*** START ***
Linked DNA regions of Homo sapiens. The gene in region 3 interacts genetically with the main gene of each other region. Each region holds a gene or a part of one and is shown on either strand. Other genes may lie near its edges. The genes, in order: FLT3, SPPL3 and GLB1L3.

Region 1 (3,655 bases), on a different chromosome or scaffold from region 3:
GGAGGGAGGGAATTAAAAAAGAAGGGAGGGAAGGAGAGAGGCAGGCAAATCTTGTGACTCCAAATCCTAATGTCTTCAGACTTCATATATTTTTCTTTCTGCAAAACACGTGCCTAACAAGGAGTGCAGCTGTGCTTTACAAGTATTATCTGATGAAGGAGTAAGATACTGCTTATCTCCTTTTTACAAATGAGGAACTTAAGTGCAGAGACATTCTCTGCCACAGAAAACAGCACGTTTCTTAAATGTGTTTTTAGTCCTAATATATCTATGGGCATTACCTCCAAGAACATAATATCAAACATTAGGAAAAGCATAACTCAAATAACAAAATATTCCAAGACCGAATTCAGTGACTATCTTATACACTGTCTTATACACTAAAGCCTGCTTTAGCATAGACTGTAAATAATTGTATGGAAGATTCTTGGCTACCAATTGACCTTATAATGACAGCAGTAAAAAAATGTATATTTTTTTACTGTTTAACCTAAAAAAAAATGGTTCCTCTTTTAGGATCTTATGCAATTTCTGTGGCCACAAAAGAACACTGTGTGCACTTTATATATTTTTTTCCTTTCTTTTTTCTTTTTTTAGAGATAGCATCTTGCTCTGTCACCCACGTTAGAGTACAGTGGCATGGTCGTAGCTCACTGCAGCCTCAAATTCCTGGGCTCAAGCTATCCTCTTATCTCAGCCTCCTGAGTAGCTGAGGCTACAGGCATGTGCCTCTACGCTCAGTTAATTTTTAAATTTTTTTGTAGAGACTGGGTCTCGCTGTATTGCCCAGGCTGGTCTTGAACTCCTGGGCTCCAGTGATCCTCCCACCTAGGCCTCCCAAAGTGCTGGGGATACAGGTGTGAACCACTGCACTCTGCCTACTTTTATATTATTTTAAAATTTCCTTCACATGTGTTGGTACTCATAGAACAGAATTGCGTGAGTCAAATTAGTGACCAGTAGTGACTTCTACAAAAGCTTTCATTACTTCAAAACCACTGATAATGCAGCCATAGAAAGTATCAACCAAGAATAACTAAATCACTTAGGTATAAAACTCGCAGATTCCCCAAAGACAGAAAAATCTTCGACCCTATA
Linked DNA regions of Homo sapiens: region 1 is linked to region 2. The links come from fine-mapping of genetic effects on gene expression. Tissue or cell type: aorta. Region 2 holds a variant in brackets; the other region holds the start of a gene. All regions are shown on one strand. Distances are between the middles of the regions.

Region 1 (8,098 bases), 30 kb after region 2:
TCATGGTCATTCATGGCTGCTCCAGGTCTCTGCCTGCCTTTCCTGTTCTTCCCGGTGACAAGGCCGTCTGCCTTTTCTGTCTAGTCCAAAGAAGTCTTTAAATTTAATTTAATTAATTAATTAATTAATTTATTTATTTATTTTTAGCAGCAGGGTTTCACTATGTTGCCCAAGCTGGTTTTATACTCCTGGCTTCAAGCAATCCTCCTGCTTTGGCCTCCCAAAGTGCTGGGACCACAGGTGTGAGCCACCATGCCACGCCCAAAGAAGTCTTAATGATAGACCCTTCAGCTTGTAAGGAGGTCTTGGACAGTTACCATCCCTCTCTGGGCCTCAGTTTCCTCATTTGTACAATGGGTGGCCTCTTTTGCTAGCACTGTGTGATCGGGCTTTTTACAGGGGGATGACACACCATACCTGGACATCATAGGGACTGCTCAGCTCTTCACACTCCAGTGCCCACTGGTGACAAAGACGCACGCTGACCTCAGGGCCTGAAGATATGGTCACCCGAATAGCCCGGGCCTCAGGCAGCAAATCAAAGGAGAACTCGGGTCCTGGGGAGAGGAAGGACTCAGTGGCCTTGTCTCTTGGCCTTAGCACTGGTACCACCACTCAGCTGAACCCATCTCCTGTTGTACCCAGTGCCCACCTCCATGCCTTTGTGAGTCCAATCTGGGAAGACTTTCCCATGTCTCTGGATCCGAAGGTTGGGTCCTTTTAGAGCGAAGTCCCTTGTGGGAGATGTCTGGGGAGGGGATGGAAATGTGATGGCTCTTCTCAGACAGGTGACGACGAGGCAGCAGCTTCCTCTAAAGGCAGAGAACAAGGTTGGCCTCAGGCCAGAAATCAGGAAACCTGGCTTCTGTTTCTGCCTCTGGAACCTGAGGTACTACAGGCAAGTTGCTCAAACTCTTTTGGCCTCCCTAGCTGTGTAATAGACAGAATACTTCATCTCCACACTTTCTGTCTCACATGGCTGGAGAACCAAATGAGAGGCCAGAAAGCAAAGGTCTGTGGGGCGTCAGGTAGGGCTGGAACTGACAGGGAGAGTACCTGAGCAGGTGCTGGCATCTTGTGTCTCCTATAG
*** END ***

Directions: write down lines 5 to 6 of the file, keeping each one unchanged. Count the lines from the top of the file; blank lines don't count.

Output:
Region 1 (8,098 bases), 30 kb after region 2:
TCATGGTCATTCATGGCTGCTCCAGGTCTCTGCCTGCCTTTCCTGTTCTTCCCGGTGACAAGGCCGTCTGCCTTTTCTGTCTAGTCCAAAGAAGTCTTTAAATTTAATTTAATTAATTAATTAATTAATTTATTTATTTATTTTTAGCAGCAGGGTTTCACTATGTTGCCCAAGCTGGTTTTATACTCCTGGCTTCAAGCAATCCTCCTGCTTTGGCCTCCCAAAGTGCTGGGACCACAGGTGTGAGCCACCATGCCACGCCCAAAGAAGTCTTAATGATAGACCCTTCAGCTTGTAAGGAGGTCTTGGACAGTTACCATCCCTCTCTGGGCCTCAGTTTCCTCATTTGTACAATGGGTGGCCTCTTTTGCTAGCACTGTGTGATCGGGCTTTTTACAGGGGGATGACACACCATACCTGGACATCATAGGGACTGCTCAGCTCTTCACACTCCAGTGCCCACTGGTGACAAAGACGCACGCTGACCTCAGGGCCTGAAGATATGGTCACCCGAATAGCCCGGGCCTCAGGCAGCAAATCAAAGGAGAACTCGGGTCCTGGGGAGAGGAAGGACTCAGTGGCCTTGTCTCTTGGCCTTAGCACTGGTACCACCACTCAGCTGAACCCATCTCCTGTTGTACCCAGTGCCCACCTCCATGCCTTTGTGAGTCCAATCTGGGAAGACTTTCCCATGTCTCTGGATCCGAAGGTTGGGTCCTTTTAGAGCGAAGTCCCTTGTGGGAGATGTCTGGGGAGGGGATGGAAATGTGATGGCTCTTCTCAGACAGGTGACGACGAGGCAGCAGCTTCCTCTAAAGGCAGAGAACAAGGTTGGCCTCAGGCCAGAAATCAGGAAACCTGGCTTCTGTTTCTGCCTCTGGAACCTGAGGTACTACAGGCAAGTTGCTCAAACTCTTTTGGCCTCCCTAGCTGTGTAATAGACAGAATACTTCATCTCCACACTTTCTGTCTCACATGGCTGGAGAACCAAATGAGAGGCCAGAAAGCAAAGGTCTGTGGGGCGTCAGGTAGGGCTGGAACTGACAGGGAGAGTACCTGAGCAGGTGCTGGCATCTTGTGTCTCCTATAG